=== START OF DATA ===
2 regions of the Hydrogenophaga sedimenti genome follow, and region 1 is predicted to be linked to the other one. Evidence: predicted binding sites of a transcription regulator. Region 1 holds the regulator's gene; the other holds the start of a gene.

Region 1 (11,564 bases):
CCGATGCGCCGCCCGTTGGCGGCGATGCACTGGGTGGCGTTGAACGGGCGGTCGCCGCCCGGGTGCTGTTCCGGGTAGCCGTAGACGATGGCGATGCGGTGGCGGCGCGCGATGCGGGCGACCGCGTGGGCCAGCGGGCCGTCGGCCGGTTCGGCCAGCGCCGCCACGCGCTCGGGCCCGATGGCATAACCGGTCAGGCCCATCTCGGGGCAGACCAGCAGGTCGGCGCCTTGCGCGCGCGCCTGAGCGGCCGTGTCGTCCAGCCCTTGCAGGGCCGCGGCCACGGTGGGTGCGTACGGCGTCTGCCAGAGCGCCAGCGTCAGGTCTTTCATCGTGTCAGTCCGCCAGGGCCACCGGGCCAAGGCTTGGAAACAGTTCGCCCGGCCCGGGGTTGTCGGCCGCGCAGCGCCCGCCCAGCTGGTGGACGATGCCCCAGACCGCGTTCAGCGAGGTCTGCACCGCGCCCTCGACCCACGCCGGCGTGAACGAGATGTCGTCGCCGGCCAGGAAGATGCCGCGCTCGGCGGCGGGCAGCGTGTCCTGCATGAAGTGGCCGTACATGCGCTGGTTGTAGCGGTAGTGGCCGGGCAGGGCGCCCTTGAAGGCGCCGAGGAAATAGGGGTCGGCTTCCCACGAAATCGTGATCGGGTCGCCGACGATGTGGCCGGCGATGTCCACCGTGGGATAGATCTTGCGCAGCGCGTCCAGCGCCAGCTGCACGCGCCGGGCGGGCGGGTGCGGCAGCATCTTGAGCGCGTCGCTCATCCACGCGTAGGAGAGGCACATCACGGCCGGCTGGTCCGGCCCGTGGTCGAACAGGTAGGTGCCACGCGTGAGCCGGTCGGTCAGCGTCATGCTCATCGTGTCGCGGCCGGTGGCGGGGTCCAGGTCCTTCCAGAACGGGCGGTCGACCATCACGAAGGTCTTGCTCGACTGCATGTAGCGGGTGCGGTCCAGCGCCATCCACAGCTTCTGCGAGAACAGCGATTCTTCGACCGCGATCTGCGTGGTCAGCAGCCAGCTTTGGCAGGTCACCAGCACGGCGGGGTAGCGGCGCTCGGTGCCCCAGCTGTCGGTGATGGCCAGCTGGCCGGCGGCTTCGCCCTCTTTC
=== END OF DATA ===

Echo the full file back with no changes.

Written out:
2 regions of the Hydrogenophaga sedimenti genome follow, and region 1 is predicted to be linked to the other one. Evidence: predicted binding sites of a transcription regulator. Region 1 holds the regulator's gene; the other holds the start of a gene.

Region 1 (11,564 bases):
CCGATGCGCCGCCCGTTGGCGGCGATGCACTGGGTGGCGTTGAACGGGCGGTCGCCGCCCGGGTGCTGTTCCGGGTAGCCGTAGACGATGGCGATGCGGTGGCGGCGCGCGATGCGGGCGACCGCGTGGGCCAGCGGGCCGTCGGCCGGTTCGGCCAGCGCCGCCACGCGCTCGGGCCCGATGGCATAACCGGTCAGGCCCATCTCGGGGCAGACCAGCAGGTCGGCGCCTTGCGCGCGCGCCTGAGCGGCCGTGTCGTCCAGCCCTTGCAGGGCCGCGGCCACGGTGGGTGCGTACGGCGTCTGCCAGAGCGCCAGCGTCAGGTCTTTCATCGTGTCAGTCCGCCAGGGCCACCGGGCCAAGGCTTGGAAACAGTTCGCCCGGCCCGGGGTTGTCGGCCGCGCAGCGCCCGCCCAGCTGGTGGACGATGCCCCAGACCGCGTTCAGCGAGGTCTGCACCGCGCCCTCGACCCACGCCGGCGTGAACGAGATGTCGTCGCCGGCCAGGAAGATGCCGCGCTCGGCGGCGGGCAGCGTGTCCTGCATGAAGTGGCCGTACATGCGCTGGTTGTAGCGGTAGTGGCCGGGCAGGGCGCCCTTGAAGGCGCCGAGGAAATAGGGGTCGGCTTCCCACGAAATCGTGATCGGGTCGCCGACGATGTGGCCGGCGATGTCCACCGTGGGATAGATCTTGCGCAGCGCGTCCAGCGCCAGCTGCACGCGCCGGGCGGGCGGGTGCGGCAGCATCTTGAGCGCGTCGCTCATCCACGCGTAGGAGAGGCACATCACGGCCGGCTGGTCCGGCCCGTGGTCGAACAGGTAGGTGCCACGCGTGAGCCGGTCGGTCAGCGTCATGCTCATCGTGTCGCGGCCGGTGGCGGGGTCCAGGTCCTTCCAGAACGGGCGGTCGACCATCACGAAGGTCTTGCTCGACTGCATGTAGCGGGTGCGGTCCAGCGCCATCCACAGCTTCTGCGAGAACAGCGATTCTTCGACCGCGATCTGCGTGGTCAGCAGCCAGCTTTGGCAGGTCACCAGCACGGCGGGGTAGCGGCGCTCGGTGCCCCAGCTGTCGGTGATGGCCAGCTGGCCGGCGGCTTCGCCCTCTTTC